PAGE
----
That's a great homemade tool for sure. Get your self a TORQUE TOOL FLYWHEEL & DRUM PLATE KIT http://www2.cip1.com/productdetails.asp?productcode=acc-c10-7036 its a great tool for stuff like that and getting the drum back on tight. I love the fact that it does more than one job!

I have to tell ya, taking the trans out at this point would be a breeze. I just did it for the second time and having it out in the open like that would have made the job a little better.
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EverettB Premium Member
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PostPosted: Fri Mar 28, 2014 5:49 pm    Post subject: Reply with quote

sportin-wood wrote:
First tried with the breaker bar, but got nowhere..
Image may have been reduced in size. Click image to view fullscreen.


Then I added a 4' long cheater bar....
Image may have been reduced in size. Click image to view fullscreen.


And PRESTO!! Both sides loosened up nicely after putting some weight on the bar. Something to be said about leverage, for sure!!

So when I have more time, I'm going to take the drums apart and see what's going on inside, then take the transmission off to take it to get rebuilt.


I always use a cheater bar to put it on and off, if you can get it off without that usually the nut was too loose. Or you are heavy enough to put the required weight on it.

When you have to jump on a 6' bar or cut off the nut, that's when shit gets real.
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sportin-wood
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PostPosted: Fri Mar 28, 2014 10:33 pm    Post subject: Reply with quote

EA812 wrote:
...its a great tool for stuff like that and getting the drum back on tight. I love the fact that it does more than one job!

I have to tell ya, taking the trans out at this point would be a breeze. I just did it for the second time and having it out in the open like that would have made the job a little better.


I've planned on purchasing one of those tools. Just waiting until I get further along in the project. So I've decided to say "f*ck it, I'm taking the tranny off myself". I think I have enough resources to get me through it with The Samba, books, Bug Me Videos, etc. What the hell, right?? Wink

EverettB wrote:
I always use a cheater bar to put it on and off, if you can get it off without that usually the nut was too loose. Or you are heavy enough to put the required weight on it.

When you have to jump on a 6' bar or cut off the nut, that's when shit gets real.


Dude, I have enough weight to surpass the required weight and then some! Laughing It was surprisingly easier than I thought it would be. Going to get the rear brakes apart and boxed & labeled next.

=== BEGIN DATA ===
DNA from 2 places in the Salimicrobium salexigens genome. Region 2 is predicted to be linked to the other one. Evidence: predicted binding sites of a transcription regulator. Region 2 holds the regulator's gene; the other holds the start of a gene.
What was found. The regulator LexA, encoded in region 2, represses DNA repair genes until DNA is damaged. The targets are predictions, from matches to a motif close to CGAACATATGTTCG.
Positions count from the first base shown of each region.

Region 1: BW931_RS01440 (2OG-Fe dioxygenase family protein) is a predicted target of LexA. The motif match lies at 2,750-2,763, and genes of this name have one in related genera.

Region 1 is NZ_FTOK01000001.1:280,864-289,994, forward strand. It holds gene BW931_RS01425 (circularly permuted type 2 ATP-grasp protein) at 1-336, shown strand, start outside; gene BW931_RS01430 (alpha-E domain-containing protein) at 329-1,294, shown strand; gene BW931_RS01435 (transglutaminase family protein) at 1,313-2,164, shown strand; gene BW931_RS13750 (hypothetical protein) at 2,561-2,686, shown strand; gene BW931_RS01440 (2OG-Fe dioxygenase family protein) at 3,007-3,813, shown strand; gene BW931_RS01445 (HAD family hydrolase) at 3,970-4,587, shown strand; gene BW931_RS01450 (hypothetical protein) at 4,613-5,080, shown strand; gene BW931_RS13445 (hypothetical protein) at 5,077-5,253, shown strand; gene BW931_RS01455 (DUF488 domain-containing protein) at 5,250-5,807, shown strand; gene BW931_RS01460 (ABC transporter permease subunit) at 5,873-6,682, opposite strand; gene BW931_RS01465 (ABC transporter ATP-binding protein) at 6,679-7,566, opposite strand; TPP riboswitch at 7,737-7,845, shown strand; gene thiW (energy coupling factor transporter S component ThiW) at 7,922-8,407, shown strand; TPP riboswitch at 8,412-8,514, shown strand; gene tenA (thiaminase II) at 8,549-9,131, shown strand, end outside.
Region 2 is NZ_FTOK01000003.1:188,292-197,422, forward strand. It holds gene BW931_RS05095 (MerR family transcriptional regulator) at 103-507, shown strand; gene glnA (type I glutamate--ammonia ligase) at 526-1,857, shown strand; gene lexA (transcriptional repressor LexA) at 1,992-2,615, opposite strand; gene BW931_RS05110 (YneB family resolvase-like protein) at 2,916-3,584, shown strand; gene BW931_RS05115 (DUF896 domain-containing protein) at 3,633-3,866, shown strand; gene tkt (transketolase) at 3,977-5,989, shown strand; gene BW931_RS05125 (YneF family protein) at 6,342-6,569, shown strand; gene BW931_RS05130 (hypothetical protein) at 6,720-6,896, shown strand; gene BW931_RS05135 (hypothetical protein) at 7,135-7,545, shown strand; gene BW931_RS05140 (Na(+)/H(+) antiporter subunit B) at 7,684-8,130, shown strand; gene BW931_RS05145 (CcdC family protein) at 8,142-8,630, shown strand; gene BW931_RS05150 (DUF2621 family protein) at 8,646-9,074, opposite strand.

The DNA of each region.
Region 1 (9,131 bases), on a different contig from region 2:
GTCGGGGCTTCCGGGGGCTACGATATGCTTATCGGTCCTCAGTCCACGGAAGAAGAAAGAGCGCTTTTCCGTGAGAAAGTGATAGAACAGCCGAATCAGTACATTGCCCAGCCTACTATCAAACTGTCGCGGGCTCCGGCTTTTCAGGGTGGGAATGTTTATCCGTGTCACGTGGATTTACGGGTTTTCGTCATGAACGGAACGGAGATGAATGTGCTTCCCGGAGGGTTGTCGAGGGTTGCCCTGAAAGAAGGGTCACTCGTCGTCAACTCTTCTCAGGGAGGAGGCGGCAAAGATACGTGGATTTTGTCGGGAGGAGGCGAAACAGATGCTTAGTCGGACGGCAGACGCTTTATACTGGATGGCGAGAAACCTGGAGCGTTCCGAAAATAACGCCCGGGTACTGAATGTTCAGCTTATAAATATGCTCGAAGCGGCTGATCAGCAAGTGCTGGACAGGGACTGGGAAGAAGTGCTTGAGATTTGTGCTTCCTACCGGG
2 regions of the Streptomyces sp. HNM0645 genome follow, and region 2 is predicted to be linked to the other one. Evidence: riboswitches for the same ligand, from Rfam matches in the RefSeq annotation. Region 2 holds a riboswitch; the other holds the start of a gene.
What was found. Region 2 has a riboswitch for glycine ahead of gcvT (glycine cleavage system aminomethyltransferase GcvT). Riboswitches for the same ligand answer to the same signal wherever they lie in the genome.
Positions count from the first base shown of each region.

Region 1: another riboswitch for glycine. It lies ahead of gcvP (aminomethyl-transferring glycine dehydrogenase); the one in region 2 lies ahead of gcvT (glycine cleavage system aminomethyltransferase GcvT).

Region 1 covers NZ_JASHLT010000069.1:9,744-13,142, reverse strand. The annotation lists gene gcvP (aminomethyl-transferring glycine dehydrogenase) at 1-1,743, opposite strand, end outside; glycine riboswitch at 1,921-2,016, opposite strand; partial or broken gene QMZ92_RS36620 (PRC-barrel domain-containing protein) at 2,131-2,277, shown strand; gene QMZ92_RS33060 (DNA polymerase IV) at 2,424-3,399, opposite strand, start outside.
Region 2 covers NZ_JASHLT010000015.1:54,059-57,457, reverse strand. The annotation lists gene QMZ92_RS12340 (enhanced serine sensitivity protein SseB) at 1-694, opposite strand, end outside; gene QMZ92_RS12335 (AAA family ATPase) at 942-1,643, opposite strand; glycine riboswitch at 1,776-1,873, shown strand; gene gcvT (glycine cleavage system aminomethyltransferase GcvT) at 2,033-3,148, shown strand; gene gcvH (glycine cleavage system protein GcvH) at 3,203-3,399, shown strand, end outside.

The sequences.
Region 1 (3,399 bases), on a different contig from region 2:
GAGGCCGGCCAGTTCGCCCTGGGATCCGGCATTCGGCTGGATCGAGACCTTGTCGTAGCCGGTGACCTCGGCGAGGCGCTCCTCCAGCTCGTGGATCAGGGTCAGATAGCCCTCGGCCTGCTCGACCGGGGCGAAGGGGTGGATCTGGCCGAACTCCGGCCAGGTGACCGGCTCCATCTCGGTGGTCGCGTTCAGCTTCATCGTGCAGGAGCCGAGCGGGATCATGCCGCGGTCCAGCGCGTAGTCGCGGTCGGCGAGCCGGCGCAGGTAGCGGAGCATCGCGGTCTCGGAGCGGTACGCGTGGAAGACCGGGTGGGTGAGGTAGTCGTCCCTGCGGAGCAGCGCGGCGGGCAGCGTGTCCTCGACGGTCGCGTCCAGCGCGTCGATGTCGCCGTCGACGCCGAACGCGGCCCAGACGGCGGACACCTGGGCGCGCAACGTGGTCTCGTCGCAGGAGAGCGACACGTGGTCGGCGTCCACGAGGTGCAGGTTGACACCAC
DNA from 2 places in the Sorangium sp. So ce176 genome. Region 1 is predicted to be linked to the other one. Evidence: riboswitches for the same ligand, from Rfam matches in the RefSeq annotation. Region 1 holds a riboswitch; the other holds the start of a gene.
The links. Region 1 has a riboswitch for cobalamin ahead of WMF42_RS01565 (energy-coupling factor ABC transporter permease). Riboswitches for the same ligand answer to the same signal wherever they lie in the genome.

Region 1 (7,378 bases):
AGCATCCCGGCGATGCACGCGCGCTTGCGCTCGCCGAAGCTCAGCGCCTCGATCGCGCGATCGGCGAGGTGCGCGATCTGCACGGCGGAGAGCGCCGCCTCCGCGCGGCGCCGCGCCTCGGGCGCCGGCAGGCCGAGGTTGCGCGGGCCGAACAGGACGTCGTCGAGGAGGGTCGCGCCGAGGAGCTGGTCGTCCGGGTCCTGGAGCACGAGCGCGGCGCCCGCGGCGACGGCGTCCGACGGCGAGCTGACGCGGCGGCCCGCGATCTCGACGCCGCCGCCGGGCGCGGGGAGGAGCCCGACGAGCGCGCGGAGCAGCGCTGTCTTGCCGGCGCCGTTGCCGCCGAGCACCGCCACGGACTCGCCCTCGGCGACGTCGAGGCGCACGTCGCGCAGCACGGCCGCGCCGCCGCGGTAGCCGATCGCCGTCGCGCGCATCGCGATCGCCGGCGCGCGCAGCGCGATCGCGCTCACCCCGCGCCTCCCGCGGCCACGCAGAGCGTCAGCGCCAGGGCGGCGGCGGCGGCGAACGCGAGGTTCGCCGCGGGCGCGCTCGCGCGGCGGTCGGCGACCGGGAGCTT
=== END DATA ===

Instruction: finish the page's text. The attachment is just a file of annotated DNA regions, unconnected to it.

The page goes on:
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sportin-wood
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PostPosted: Sun Mar 30, 2014 3:36 pm    Post subject: Reply with quote

Made some time to remove the rear brake components. Gave me hell, but I did it...well, all except the axle bearings. Anyone suggest the best tool for the removal?


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Paused 66 project bug
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"Relax, all right? My old man is a television repairman. He's got this ultimate set of tools. I can fix it." --- Jeff Spicoli


Last edited by sportin-wood on Sat Apr 12, 2014 7:36 pm; edited 1 time in total
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mrmdls
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PostPosted: Mon Mar 31, 2014 6:51 am    Post subject: Reply with quote

When you replace the rear axle seals, do yourself a huge favor and get a German seal kit. I just replaced the seals on my 67, and I tried the cheap ones first. Only a single washer was included which was much thinner than the original, the quality of the rubber was terrible and it leaked like a sieve. The German kit contains both washers of original thickness,and the quaity of the rubber was great.

edited for spelling
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sportin-wood
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PostPosted: Mon Mar 31, 2014 8:45 am    Post subject: Reply with quote

mrmdls wrote:
When you replace the rear axle seals, do yourself a huge favor and get a German seal kit. I just replaced the seals on my 67, and I tried the cheap ones first. Only a single washer was included which was much thinner than the original, the quality of the rubber was terrible and it leaked like a sieve. The German kit contains both washers of original thickness,and the quaity of the rubber was great.

edited for spelling


Good advice, thanks. I have decided to replace all necessary parts with German-made products (when available), especially those as inexpensive as seals, hoses, rubber, etc. As far as other German-made items that are just too costly for me right now (fuel pump, muffler, etc.), I can probably make due with something else. Not going whole-hog with spending, that's for sure!

Just ordered a bearing puller online. Thinking I may need to grind down or modify the "hook" parts if they don't fit into the bearing slots...